BAE Systems officials said an electromagnetic rail gun firing a kinetic energy warhead could be a real option for the Army's next generation Future Fighting Vehicle, which the service hopes to replace the Bradley Fighting Vehicle.
Following the cancellation of the Ground Combat Vehicle, Army officials said they want the defense industry to offer a wide range of technologies before the Army decides whether to pursue the Future Fighting Vehicle, or an additional Bradley upgrade.
BAE Systems presented a host of possible technologies at the Association of the U.S. Army's annual conference last week. Among those was a model of the electromagnetic rail gun the company is developing for the Navy.
The rail gun, which can hit ranges of 100 miles or more, uses electricity stored on the ship to generate a high-speed electromagnetic pulse sufficient to propel a kinetic energy warhead. The result is an inexpensive, high-impact and long-range offensive weapon, service officials said.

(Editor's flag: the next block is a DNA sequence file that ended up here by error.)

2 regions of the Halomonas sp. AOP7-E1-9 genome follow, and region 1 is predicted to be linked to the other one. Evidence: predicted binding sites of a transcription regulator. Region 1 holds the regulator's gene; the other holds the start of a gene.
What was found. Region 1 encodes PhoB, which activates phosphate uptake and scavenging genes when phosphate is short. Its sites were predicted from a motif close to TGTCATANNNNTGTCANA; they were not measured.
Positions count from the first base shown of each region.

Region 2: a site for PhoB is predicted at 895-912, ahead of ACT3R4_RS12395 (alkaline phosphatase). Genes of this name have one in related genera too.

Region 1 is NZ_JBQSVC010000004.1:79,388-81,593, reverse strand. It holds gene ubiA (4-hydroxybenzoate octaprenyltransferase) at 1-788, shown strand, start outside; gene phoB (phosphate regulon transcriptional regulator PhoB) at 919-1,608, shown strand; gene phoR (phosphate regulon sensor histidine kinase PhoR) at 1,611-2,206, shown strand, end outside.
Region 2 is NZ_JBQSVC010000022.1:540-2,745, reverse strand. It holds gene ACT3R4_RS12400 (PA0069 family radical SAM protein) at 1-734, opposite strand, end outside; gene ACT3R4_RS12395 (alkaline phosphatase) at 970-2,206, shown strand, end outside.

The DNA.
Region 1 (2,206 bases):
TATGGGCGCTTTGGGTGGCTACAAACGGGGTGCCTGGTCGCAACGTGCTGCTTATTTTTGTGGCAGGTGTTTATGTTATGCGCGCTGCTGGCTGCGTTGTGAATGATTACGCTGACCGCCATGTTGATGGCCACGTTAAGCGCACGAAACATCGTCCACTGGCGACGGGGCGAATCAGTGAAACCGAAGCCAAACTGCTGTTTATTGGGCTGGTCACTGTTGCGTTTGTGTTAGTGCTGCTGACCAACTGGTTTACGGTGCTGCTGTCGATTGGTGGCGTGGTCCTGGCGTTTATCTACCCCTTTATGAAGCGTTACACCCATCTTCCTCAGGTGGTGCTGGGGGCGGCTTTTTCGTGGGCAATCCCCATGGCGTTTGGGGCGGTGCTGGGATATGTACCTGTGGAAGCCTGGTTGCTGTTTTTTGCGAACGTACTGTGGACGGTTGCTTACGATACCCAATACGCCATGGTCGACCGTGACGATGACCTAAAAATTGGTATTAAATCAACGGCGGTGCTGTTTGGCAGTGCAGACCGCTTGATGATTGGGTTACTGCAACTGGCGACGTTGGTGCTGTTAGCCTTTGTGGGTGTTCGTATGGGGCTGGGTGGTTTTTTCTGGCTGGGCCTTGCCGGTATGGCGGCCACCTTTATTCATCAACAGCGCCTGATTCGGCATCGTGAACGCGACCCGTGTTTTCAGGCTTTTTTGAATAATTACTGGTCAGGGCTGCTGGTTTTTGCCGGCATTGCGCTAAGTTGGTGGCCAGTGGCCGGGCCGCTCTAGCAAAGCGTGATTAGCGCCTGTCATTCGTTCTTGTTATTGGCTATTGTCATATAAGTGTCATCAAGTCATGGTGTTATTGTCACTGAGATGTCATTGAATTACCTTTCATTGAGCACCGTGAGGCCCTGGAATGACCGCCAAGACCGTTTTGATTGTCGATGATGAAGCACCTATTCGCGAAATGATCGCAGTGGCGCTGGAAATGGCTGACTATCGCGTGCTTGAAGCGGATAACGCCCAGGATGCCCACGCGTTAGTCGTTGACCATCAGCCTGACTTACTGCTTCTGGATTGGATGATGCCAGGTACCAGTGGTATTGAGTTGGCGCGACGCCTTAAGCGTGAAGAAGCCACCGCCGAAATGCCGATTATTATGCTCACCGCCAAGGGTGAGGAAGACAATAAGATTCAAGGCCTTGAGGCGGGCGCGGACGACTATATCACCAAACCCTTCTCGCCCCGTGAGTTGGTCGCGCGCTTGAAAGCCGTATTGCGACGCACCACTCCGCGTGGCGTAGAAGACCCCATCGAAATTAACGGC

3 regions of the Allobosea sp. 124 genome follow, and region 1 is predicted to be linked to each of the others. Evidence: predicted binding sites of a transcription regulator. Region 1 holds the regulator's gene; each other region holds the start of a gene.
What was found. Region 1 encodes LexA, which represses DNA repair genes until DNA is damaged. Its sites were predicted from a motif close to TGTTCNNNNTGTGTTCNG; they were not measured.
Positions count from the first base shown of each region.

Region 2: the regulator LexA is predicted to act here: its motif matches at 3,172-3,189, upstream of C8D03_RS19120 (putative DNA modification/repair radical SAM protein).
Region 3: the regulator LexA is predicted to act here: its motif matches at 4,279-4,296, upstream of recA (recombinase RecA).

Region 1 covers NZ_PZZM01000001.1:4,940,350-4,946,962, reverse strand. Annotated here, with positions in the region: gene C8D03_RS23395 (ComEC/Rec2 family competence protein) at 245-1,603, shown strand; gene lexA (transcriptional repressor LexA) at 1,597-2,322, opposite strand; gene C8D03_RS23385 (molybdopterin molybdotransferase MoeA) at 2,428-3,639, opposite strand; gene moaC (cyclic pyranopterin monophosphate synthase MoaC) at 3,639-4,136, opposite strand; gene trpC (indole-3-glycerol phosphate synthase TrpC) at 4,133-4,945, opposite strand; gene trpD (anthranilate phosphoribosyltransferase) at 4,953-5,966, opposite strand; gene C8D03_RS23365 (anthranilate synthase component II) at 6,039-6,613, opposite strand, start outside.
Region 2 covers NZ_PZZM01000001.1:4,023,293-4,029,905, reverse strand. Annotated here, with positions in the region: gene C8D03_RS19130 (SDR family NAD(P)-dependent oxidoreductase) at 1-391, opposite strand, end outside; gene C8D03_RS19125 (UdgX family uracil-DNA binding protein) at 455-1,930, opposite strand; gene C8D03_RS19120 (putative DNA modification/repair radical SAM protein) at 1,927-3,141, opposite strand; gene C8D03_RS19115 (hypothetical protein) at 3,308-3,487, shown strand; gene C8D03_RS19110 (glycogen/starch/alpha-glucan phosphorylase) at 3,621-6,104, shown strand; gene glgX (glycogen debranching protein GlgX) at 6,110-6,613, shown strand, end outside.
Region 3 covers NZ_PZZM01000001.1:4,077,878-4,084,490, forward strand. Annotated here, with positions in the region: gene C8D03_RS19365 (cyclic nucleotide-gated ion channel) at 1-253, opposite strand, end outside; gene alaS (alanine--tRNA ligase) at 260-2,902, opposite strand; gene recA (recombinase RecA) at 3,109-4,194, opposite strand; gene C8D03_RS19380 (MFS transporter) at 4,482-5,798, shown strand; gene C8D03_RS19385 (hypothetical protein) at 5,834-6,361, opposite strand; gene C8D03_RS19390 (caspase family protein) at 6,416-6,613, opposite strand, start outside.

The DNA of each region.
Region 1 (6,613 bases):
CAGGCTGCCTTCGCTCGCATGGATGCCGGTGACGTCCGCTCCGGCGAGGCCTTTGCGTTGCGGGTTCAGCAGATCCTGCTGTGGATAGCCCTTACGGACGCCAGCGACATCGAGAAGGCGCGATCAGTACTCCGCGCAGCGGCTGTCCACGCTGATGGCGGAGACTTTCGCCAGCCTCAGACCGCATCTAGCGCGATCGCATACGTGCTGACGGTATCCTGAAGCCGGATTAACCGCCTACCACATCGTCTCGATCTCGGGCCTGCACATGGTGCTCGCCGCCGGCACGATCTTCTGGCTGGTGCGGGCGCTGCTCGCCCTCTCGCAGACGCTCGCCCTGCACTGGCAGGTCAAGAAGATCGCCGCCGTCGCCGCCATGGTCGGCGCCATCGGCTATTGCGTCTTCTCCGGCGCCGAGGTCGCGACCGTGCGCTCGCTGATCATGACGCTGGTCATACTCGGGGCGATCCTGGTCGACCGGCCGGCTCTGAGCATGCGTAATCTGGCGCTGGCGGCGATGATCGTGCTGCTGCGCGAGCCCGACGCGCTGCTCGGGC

The Navy, which has been testing the rail gun at the Naval Surface Warfare Center in Dahlgren, Va., plans to integrate it aboard a ship by 2016, service officials said.
The 23-pound hyper-velocity projectile can be fired from a rail gun as well as from Navy 5-inch guns and even 155mm artillery weapons, Klunder added. The round currently has what’s called command guidance but may be engineered for self-guidance in the future.
BAE Systems officials said the rail gun would have to be scaled down if it were to be mounted on top of the turret of a Future Fighting Vehicle. However, the officials on the AUSA show floor were confident it was possible.